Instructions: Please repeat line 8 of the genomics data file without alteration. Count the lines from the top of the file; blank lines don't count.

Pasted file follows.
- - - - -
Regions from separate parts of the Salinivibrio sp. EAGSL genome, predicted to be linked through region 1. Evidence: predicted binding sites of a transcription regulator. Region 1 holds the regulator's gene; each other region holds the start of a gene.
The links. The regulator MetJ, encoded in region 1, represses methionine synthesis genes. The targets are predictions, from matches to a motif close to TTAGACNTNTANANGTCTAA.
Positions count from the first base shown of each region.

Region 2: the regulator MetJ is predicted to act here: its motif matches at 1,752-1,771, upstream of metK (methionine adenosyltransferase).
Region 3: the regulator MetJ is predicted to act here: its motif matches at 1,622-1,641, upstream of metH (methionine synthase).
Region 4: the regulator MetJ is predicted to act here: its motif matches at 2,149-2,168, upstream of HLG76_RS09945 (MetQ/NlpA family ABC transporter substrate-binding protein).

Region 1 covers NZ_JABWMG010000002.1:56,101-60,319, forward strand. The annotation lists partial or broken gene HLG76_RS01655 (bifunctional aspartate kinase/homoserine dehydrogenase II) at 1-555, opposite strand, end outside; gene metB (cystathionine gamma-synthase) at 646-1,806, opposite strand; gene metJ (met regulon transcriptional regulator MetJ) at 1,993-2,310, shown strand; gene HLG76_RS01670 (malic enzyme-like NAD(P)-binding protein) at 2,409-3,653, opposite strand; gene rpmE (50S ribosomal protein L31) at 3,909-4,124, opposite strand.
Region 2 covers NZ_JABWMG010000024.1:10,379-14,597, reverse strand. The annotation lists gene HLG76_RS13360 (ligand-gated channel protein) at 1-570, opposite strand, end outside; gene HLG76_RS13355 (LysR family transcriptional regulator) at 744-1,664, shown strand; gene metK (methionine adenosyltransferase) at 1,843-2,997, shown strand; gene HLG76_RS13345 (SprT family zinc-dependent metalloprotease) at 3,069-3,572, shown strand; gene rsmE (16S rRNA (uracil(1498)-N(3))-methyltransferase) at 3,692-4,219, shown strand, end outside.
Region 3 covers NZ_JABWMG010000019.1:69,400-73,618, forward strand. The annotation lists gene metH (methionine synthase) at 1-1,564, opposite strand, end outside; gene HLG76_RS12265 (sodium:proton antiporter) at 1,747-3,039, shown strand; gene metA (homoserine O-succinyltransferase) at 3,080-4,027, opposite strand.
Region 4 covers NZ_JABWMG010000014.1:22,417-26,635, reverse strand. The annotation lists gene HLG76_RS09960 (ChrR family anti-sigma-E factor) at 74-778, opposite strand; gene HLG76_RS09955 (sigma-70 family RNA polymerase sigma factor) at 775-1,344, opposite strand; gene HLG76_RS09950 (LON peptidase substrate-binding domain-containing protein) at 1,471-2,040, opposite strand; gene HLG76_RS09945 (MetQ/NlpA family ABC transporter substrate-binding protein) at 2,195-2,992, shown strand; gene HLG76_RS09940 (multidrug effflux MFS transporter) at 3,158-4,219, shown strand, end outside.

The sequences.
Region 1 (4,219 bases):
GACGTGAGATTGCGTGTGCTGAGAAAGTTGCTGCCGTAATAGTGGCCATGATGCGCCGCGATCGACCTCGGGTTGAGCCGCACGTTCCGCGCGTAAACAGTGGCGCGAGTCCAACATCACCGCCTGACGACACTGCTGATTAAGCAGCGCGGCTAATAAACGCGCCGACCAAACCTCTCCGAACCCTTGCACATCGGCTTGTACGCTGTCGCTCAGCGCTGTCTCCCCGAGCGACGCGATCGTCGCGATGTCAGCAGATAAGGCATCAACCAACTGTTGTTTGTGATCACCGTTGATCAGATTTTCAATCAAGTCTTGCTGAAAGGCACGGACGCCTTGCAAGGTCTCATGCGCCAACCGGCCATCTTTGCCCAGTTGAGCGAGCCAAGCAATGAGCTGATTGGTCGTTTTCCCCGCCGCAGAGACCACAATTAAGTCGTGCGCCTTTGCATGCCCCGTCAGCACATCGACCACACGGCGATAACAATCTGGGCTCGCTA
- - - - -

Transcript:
Region 2 covers NZ_JABWMG010000024.1:10,379-14,597, reverse strand. The annotation lists gene HLG76_RS13360 (ligand-gated channel protein) at 1-570, opposite strand, end outside; gene HLG76_RS13355 (LysR family transcriptional regulator) at 744-1,664, shown strand; gene metK (methionine adenosyltransferase) at 1,843-2,997, shown strand; gene HLG76_RS13345 (SprT family zinc-dependent metalloprotease) at 3,069-3,572, shown strand; gene rsmE (16S rRNA (uracil(1498)-N(3))-methyltransferase) at 3,692-4,219, shown strand, end outside.